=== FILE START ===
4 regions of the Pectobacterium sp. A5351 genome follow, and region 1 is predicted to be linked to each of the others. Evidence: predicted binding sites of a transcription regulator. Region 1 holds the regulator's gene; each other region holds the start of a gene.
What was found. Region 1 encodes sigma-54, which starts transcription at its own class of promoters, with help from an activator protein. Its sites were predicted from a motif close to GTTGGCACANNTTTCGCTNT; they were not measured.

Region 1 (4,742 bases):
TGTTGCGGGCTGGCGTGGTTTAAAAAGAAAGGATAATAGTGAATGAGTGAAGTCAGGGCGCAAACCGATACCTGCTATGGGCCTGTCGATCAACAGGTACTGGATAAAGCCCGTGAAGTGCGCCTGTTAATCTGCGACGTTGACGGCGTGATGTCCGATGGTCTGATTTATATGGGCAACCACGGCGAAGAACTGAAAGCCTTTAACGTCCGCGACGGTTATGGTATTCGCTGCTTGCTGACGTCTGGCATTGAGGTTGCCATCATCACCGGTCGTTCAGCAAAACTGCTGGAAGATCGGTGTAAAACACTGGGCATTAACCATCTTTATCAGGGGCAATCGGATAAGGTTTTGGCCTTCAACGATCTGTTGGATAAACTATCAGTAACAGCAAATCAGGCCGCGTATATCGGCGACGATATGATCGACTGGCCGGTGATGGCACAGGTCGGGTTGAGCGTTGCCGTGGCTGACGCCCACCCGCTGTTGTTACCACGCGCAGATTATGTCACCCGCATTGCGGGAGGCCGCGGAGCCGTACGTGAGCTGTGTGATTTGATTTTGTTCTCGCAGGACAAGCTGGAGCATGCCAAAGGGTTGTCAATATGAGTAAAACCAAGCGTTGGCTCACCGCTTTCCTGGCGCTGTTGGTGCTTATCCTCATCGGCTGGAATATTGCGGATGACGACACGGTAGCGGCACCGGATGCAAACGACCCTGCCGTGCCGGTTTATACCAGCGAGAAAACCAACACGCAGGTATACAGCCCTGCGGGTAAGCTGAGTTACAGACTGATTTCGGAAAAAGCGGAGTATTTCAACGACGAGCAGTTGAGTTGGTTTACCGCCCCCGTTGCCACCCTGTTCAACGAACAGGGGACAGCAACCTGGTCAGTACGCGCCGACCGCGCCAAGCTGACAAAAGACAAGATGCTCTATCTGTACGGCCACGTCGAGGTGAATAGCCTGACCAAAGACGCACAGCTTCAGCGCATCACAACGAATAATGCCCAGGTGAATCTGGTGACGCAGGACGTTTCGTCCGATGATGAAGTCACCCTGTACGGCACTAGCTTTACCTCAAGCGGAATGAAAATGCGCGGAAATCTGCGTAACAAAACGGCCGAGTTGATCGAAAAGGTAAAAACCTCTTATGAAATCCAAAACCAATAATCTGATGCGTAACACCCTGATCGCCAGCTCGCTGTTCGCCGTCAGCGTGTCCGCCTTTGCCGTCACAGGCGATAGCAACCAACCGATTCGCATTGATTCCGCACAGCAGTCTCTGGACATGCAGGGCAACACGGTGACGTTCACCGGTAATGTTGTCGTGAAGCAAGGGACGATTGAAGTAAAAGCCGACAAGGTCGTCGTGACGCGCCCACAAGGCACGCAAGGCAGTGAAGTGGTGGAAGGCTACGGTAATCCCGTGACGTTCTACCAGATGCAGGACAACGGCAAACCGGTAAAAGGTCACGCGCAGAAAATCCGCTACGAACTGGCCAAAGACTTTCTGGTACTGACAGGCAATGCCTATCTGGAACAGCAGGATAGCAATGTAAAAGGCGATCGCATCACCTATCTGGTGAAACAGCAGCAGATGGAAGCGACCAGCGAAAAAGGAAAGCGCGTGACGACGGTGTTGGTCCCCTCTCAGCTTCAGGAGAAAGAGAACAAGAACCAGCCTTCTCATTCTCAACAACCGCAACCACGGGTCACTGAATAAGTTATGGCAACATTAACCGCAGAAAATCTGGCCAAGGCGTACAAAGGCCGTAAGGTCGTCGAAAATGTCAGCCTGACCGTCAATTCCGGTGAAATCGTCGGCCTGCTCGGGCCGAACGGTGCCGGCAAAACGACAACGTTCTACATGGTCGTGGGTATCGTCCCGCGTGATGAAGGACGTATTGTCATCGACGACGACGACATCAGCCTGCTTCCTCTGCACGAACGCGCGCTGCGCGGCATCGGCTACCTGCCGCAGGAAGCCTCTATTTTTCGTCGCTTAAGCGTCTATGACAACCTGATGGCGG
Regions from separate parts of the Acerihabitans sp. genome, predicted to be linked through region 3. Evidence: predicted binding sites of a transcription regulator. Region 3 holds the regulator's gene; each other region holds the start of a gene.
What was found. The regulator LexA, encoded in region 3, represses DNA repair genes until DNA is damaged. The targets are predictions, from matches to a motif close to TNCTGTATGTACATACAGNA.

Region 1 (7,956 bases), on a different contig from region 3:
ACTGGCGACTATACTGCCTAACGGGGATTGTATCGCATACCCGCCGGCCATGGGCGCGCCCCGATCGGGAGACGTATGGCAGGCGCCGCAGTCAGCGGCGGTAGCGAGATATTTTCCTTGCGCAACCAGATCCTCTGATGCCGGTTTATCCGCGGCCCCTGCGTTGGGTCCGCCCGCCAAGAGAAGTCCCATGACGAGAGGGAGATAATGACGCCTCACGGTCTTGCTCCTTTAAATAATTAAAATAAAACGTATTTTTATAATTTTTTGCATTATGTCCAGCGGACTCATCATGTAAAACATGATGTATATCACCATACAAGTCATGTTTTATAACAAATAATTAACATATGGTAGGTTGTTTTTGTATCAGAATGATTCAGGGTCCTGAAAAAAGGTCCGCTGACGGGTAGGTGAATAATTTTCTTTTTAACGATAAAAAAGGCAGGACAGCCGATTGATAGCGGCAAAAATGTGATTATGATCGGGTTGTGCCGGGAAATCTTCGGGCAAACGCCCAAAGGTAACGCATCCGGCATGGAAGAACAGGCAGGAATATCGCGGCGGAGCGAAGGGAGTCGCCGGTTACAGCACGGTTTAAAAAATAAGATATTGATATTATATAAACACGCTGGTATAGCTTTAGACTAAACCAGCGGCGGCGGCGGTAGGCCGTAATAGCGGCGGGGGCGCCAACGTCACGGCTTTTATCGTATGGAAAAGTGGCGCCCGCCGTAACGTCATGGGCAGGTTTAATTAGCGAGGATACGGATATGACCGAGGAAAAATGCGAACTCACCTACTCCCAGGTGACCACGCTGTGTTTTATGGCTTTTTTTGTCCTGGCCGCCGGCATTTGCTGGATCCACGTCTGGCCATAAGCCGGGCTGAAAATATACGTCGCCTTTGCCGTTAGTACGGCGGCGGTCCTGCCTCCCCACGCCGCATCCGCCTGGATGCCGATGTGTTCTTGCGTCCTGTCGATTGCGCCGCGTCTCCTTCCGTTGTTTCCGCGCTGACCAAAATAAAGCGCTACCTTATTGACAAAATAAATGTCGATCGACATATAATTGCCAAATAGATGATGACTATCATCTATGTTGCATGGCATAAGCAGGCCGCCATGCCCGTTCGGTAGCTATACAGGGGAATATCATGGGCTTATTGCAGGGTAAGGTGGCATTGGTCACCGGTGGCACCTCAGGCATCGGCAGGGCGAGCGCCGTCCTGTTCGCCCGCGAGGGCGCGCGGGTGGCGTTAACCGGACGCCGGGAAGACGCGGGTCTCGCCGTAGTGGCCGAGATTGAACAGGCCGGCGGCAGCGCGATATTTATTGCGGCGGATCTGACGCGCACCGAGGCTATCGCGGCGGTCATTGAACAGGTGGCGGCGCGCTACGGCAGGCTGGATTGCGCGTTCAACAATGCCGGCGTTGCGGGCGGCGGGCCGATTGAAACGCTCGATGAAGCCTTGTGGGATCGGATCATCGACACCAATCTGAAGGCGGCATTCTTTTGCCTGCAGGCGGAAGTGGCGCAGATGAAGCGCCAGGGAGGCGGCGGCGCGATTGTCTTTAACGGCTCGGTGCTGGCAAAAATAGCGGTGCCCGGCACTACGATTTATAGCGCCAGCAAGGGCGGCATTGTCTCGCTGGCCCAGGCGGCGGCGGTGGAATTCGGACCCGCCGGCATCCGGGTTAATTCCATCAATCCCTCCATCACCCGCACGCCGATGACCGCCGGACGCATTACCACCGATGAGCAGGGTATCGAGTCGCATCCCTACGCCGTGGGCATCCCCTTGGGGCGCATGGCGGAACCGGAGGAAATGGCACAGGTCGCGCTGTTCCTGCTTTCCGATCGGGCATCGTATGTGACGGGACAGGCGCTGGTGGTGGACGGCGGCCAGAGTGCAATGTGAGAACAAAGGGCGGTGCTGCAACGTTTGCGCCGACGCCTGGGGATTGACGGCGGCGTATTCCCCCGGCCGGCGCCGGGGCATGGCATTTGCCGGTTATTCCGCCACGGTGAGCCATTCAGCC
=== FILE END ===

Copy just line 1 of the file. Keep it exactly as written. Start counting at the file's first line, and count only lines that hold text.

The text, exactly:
4 regions of the Pectobacterium sp. A5351 genome follow, and region 1 is predicted to be linked to each of the others. Evidence: predicted binding sites of a transcription regulator. Region 1 holds the regulator's gene; each other region holds the start of a gene.